Jonathan Watts-Lay, director at WEALTH at work responds to key findings from Reward’s research and considers the best course of action HR teams can take to help employees struggling with finances 

A quarter of respondents say that they provide financial education for employees as they reach retirement, and 22% provide education for staff struggling with debt problems. But there is very little support for financial education at any other point in an employee’s life. How can employers extend out the range of financial education that they currently offer?

Jonathan Watts-Lay

Financial education is important in helping employees to make informed decisions throughout their career and later on in life.

But before delivering any financial education programmes it is important to consider what employees need to know.

For example, when they first enter the workforce employees will need to understand everything from deductions on their salary such as tax, National Insurance and pension contributions through to the benefits offered by their employer.

It is important that employees regularly review their financial position so ongoing financial education at different life stages can be important. For example, those who may have been in work a number of years will need to understand if their pension savings are on track or whether they need to consider changing contribution levels to meet their retirement goals.

Ten years out from retirement there’s an opportunity for employers to help employees understand their retirement income options and whether they are likely to want to go into drawdown or buy an annuity, and therefore put them on the right investment strategy for that glide path.

As well as life stages, there are annual events to consider. For example, the annual window when employees must decide what benefits they would like to take for the coming year.

Research shows that often benefit take-up can be really low. In such circumstances, employers should assess whether it is because employees do not understand the value of the benefits or whether the benefits are unsuited to the workforce, and act accordingly.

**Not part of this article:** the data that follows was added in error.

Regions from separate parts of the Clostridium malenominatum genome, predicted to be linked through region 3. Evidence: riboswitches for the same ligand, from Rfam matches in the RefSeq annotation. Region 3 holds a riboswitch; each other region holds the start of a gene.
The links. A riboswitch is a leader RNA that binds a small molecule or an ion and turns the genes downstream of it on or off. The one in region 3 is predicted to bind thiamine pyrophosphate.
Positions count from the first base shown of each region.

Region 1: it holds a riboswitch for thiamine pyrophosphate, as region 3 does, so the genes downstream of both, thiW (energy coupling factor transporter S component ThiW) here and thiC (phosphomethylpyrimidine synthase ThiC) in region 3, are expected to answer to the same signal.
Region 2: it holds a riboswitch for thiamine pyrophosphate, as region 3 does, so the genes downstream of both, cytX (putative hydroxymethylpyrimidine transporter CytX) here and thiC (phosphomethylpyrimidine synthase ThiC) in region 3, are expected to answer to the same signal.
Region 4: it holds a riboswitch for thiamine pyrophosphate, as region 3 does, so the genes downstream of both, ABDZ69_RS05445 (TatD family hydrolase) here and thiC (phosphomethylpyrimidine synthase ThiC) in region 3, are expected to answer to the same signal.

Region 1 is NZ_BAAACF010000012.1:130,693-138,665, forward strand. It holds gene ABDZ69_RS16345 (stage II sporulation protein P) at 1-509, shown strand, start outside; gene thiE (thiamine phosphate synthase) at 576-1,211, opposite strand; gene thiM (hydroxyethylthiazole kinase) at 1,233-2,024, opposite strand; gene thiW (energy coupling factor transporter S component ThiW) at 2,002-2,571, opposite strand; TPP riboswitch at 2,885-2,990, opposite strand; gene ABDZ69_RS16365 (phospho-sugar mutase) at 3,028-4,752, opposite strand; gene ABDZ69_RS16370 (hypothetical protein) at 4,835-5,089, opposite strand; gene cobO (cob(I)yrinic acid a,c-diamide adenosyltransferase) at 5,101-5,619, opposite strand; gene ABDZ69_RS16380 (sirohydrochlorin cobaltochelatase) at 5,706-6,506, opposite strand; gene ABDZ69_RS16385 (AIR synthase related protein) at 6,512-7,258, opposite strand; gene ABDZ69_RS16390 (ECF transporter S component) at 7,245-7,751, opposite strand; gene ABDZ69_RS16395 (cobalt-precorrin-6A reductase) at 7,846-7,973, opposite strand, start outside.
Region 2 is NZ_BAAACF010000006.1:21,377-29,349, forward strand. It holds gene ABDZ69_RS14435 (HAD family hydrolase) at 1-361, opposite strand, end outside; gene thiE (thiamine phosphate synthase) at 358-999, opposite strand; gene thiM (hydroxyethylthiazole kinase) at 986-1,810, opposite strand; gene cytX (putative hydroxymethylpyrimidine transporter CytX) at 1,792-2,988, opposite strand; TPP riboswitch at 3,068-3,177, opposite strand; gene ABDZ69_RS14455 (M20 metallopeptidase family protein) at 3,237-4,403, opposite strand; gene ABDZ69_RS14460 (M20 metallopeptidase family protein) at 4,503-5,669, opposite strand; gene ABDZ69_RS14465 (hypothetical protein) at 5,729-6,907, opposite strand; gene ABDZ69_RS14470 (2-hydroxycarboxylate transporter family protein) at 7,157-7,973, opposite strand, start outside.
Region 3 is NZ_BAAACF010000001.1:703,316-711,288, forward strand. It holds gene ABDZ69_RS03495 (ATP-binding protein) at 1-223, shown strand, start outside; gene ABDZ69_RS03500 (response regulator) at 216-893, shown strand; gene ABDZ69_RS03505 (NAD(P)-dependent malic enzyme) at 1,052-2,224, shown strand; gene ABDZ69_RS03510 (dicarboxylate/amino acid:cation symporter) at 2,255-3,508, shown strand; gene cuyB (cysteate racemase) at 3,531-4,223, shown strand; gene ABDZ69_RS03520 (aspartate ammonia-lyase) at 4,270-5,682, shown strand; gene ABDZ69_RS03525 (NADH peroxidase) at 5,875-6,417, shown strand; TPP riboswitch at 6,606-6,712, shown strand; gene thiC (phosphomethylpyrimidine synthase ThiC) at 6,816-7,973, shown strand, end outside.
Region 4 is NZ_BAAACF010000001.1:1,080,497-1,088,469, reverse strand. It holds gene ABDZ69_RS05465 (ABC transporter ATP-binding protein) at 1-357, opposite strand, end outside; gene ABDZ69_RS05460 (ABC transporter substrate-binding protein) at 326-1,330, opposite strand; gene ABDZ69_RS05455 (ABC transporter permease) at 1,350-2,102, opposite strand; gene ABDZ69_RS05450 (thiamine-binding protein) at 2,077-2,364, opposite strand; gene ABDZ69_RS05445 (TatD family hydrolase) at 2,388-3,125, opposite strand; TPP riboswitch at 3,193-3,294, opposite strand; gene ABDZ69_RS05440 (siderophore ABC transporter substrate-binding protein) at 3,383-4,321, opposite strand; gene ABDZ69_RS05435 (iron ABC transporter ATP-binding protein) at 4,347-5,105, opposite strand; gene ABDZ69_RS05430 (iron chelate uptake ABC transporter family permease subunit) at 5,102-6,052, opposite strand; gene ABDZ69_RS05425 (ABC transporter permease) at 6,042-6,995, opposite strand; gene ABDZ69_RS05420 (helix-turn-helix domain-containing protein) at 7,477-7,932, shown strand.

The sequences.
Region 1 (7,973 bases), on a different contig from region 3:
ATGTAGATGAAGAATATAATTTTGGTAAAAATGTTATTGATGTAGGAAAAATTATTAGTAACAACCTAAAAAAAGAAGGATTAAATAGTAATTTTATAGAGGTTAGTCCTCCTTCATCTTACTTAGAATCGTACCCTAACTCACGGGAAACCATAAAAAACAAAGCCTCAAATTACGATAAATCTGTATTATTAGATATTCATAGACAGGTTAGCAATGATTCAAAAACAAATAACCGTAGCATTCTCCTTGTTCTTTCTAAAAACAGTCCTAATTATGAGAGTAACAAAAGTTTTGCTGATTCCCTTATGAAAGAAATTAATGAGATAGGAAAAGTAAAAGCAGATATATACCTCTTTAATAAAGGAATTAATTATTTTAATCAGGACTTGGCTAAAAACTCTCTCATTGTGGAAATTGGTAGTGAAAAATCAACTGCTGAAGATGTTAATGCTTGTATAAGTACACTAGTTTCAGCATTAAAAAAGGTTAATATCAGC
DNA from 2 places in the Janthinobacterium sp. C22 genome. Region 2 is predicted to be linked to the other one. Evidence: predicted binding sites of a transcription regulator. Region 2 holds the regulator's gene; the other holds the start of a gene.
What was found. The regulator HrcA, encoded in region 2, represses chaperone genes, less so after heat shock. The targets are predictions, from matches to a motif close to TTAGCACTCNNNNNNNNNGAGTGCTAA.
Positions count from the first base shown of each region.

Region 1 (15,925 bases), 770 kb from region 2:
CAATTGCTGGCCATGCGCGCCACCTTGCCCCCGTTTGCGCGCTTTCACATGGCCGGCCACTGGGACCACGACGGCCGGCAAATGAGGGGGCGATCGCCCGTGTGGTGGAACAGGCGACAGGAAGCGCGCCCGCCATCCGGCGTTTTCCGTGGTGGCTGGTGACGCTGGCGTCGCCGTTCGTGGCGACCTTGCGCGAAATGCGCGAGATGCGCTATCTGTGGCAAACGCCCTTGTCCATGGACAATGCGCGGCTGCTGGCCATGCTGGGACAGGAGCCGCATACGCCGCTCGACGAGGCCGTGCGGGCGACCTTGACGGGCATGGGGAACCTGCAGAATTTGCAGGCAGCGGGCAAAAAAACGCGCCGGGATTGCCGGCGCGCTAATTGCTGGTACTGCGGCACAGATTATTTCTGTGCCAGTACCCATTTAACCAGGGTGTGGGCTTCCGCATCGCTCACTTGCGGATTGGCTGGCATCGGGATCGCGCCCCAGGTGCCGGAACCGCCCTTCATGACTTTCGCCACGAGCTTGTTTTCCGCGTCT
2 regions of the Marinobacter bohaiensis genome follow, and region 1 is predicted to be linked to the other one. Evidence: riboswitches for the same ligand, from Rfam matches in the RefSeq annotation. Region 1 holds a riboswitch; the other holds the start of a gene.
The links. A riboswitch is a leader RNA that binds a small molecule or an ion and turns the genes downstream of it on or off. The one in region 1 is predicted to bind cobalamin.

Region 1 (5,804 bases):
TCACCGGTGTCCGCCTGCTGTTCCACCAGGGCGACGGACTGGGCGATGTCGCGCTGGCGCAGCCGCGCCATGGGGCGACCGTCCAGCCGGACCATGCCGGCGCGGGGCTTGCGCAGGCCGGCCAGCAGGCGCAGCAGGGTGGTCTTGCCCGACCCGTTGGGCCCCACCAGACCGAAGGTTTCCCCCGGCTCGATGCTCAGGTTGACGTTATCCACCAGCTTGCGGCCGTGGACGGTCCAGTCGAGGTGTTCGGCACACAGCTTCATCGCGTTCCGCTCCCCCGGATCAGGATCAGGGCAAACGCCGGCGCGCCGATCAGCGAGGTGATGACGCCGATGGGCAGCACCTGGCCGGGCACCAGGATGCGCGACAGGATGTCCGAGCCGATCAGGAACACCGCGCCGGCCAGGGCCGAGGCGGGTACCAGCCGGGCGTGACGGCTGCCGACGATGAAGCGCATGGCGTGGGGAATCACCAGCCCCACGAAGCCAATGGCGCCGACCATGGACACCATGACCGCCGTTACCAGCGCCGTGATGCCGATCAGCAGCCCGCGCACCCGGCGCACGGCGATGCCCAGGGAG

60% of respondents in the survey do not analyse their workforce to understand their financial education needs, and 81% do not have a formal financial wellbeing strategy. How can companies get started when it comes to introducing financial wellbeing and analysing the workforce?

We have conducted focus groups with different cohorts of employees in the past and often the starting point is to talk through the existing benefits that are available, because you would be amazed at how many employees do not understand what’s on offer in the workplace.

We characterise different financial wellbeing initiatives as ‘push and pull’ strategies. There are certain benefits that reward teams may want to push out to employees to make sure they really understand them. A good example of a push strategy might be the launch of a Save As You Earn scheme. Employers should explain what the scheme is, how it works, and what the benefits are so employees can decide whether to join the scheme.

Pull strategies probably work better on issues like debt management because you can’t really go out and say to your employees, ‘Oh if you’ve got some debt problems let us know,’ because it’s a bit too personal. In this case, it’s better to make digital resourcing available - so it might be simplistic steps that they could take themselves, like debt consolidation of credit cards, through to more serious support, such as debt counselling.

88% of respondents said that they have an employee assistance programme (EAP) with debt support. What are some of the pros and cons of an EAP as a form of financial wellbeing support?

EAP systems should be a safety net, rather than the first thing offered to an employee. Wellbeing strategies should be preventative; they should help employees identify if they have an issue with debt and signpost resources available. EAPs should be there if everything goes badly wrong.

Research shows that individuals with financial stress are less productive. As the EAP is often a last resort, there is a good chance the business has already suffered from a lack of productivity. Therefore, there is a commercial argument in favour of helping employees before they reach the point where they need an EAP.

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